George and George Schenk. Photo: Rachel Goff

On a cold Tuesday afternoon, George Schenk and his wife, also named George Schenk, are painting prayer flags in the barn at Lareau Farm in Waitsfield. They’re getting ready for the community party and 30th anniversary of American Flatbread, which takes place on Saturday, June 6.

The owner of the Waitsfield flatbread restaurant had plenty of prayer flags leftover from its 20th anniversary, but “He wanted to make new ones,” Schenk said of her husband. “He never does anything halfway.”

Indeed, Saturday’s event is much more than an anniversary party. It’s what Schenk is calling a “community volunteers appreciation celebration,” featuring free flatbread, salad, music, art and a bonfire.

If you do something for others, you are invited,” Schenk wrote in an advertisement for the event, whether you volunteer your time at a local school, library or place of worship, “help save the whales or anything else of the wild,” “stop to pick up litter on a public way,” or “give thoughtful advice when asked or simply listen when is best,” he said.

When I wrote the ad, I really tried to define this idea of volunteerism as broadly as I could imagine,” Schenk said, “because there are so many different ways to help.”

Since Schenk started American Flatbread 30 years ago, he said, he’s received a lot of help from the community.

First, there was the chef at the former Sam Rupert’s in Warren, who taught him how to cook when he moved to The Valley to ski and was working as a dishwasher. What began as what Schenk calls an “unlikely apprenticeship in the culinary arts,” evolved when he and his wife traveled to Europe in 1985 and he came across an old earthen oven in France. Schenk recreated it back in Vermont to bake the first flatbread, “and I immediately knew I had made something that I not only enjoyed eating but enjoyed doing,” he said.

Eating at American Flatbread is different from the typical dining experience, Schenk’s wife explained, because instead of everyone ordering his or her own meals, “you have a flatbread on the middle of the table,” she said. “Whether you’re 8 or 80, you all share.”

Food is an essential aspect of the human experience,” Schenk said. Not everybody loves pizza, but its consumers span the socio-economic spectrum and in that way American Flatbread has created “something of a bridge” among locals, he said. Having the restaurant in Waitsfield “allowed people who may not otherwise see each other or know each other to interact.”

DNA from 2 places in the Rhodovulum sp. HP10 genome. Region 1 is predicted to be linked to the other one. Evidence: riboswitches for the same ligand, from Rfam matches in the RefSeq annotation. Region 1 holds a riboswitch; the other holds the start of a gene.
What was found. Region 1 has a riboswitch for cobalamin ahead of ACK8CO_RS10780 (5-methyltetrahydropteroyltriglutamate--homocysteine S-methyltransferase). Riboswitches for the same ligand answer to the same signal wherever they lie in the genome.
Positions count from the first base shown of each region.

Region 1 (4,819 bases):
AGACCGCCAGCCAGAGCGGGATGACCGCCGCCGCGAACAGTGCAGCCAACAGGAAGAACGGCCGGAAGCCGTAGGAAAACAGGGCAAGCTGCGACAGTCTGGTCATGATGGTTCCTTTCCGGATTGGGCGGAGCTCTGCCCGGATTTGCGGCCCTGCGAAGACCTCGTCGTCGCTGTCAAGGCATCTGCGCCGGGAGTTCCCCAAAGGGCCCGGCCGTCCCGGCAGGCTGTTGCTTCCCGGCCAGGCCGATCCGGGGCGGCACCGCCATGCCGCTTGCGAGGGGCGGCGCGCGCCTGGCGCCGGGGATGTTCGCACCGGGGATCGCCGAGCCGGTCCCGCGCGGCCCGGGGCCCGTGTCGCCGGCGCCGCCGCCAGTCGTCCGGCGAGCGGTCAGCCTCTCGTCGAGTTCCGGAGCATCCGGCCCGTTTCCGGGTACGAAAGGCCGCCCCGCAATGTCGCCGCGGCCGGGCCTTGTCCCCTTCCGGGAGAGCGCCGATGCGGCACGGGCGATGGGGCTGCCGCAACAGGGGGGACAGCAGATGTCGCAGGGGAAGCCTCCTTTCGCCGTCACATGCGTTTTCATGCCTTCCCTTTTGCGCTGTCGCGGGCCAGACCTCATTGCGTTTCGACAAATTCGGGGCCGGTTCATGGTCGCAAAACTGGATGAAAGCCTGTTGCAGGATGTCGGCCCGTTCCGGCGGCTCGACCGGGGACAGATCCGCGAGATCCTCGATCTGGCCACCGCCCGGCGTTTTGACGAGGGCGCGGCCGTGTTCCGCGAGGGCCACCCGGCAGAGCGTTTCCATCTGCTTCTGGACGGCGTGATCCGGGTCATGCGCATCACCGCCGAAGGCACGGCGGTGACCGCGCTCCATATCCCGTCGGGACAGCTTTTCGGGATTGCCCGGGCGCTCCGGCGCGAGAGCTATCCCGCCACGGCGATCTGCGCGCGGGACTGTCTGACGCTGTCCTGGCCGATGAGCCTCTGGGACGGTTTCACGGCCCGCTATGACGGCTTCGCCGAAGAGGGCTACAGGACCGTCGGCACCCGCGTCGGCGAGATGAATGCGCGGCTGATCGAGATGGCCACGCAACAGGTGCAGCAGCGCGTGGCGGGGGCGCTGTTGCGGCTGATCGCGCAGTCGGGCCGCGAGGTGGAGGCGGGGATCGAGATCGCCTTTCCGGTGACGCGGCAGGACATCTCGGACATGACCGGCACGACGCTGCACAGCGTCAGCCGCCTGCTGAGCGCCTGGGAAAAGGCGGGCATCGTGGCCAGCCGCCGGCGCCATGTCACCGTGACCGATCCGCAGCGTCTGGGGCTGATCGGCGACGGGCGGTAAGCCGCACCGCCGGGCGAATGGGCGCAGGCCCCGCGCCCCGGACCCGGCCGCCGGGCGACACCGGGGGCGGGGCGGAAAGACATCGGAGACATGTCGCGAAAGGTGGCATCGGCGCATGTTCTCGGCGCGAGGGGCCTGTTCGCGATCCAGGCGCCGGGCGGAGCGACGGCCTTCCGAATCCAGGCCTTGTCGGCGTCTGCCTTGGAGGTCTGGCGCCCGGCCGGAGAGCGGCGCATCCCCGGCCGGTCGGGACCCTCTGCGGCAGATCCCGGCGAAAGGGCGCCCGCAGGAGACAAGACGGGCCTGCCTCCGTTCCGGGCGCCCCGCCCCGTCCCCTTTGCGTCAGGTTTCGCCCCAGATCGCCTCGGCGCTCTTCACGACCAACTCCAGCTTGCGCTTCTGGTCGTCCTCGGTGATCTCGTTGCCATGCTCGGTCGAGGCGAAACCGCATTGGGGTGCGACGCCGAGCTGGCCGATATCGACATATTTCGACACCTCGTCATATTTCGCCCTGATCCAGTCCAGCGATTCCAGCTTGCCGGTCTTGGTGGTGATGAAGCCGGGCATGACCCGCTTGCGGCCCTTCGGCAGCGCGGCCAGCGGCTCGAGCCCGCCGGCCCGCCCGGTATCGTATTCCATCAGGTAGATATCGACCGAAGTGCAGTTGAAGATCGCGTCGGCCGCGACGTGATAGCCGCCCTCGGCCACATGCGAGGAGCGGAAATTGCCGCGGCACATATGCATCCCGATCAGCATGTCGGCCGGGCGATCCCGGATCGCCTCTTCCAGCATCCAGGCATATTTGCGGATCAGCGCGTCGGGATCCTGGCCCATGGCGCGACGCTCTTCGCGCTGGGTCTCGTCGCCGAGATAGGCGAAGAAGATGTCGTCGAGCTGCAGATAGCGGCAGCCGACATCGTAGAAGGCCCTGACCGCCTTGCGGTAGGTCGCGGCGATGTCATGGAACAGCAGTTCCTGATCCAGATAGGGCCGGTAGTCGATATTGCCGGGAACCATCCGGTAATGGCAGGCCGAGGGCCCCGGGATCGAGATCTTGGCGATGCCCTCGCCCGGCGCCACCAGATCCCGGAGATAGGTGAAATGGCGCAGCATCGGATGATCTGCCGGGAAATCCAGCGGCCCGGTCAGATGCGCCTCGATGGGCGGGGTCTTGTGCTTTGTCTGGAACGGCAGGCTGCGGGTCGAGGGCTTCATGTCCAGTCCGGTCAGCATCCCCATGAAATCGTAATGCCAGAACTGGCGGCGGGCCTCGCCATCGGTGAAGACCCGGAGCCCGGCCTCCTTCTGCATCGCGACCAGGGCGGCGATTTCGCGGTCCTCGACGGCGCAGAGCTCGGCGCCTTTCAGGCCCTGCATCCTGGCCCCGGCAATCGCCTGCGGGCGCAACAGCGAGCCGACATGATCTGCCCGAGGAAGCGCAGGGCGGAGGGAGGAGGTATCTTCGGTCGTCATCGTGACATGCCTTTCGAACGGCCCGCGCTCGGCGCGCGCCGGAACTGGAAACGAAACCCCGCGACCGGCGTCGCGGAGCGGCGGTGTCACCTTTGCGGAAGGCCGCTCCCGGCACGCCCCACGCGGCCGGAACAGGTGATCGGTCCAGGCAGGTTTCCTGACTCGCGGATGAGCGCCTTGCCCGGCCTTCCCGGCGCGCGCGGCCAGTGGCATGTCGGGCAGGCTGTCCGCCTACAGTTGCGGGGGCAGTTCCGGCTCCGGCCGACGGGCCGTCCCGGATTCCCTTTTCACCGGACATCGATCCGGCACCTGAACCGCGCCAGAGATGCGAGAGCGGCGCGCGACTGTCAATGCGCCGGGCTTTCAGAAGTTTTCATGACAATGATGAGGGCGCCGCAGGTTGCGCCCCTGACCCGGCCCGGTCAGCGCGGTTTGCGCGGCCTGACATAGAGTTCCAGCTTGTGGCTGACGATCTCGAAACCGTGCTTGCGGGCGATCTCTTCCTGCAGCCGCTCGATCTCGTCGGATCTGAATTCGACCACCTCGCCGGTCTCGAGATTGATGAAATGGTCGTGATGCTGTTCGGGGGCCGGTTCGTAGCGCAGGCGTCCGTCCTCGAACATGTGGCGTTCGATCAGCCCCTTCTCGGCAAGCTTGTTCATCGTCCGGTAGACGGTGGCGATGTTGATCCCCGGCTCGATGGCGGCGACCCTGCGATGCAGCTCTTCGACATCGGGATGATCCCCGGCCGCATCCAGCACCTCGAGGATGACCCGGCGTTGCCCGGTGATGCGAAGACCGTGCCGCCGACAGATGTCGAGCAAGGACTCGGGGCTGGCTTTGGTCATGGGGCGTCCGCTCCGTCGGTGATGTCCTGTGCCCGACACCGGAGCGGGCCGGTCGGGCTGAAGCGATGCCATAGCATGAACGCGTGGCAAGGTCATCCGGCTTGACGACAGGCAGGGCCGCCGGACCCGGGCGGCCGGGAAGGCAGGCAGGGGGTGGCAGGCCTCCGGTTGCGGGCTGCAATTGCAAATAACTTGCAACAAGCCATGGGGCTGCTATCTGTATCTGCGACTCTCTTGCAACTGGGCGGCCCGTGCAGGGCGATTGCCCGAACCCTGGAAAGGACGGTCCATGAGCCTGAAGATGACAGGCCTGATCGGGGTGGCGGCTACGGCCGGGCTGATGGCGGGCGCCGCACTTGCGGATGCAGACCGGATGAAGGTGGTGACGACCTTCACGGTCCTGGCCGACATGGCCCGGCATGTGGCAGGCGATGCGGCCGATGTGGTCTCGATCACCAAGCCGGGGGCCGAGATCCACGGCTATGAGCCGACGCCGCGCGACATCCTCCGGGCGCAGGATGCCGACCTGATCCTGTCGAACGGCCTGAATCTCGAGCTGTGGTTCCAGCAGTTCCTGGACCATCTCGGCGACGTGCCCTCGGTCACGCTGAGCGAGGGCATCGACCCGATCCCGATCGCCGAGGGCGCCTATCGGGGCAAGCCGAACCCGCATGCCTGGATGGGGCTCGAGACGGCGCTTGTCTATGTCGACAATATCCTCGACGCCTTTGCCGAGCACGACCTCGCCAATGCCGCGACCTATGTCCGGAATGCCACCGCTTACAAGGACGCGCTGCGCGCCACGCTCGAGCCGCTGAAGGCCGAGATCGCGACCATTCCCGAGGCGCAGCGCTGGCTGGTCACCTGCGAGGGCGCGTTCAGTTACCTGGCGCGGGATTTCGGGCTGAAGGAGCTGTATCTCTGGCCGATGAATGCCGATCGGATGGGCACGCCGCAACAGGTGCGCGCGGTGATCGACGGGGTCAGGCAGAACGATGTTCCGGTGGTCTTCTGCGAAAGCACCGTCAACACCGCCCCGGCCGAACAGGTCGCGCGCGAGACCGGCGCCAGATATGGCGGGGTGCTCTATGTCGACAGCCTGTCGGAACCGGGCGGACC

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Those members of the community came together to help clean up and rebuild American Flatbread when Lareau Farm flooded in 1998 and again after Tropical Storm Irene in August of 2011. “The Mad River Valley has been very supportive of our work here,” Schenk said, and he’s returned the support in the form of benefit bakes or special evenings where a portion of the proceeds from every flatbread goes toward a charitable cause.

While American Flatbread’s benefit bakes have helped raise money for countless local nonprofits, something “that was really different,” Schenk said, was when he decided to do a bake to help Waitsfield United Church raise money to repair its steeple.

I think restaurants often shy away from being divisive or controversial,” Schenk said of his decision to publicly support a religious organization, but he considered the church to be an iconic structure in The Valley, appearing on countless postcards and calendars. “It is, in a lot of ways, important to our identity,” Schenk said, “and so it seemed absolutely appropriate” to do the benefit bake for them.

Schenk again demonstrated a sense of social responsibility after his neighbor, Waitsfield farmer Hadley Gaylord, had been told by the state that he couldn’t sell his chickens because they weren’t processed in a licensed facility. Schenk planned for a night at his restaurant where one of the pizzas would feature Gaylord’s chicken as “a show of civil disobedience,” he said.

Instead of going through with what Schenk calls “The Chicken Event” and risking losing his license, however, he ended up sitting down with the Vermont secretary of agriculture and having a conversation that contributed to the state changing the law.

Schenk has a lot of ideas about businesses and the role they can play in their communities. Saturday’s volunteer appreciation celebration is just one example of “exploring how American Flatbread might be a good neighbor,” he said, and just one way of saying thank you to the rest of the good neighbors throughout The Valley.

Looking forward to the event, “what I think is going to be so powerful is that people who are so often giving of themselves see how many other people are helping too and that it gives them strength and encouragement,” Schenk said.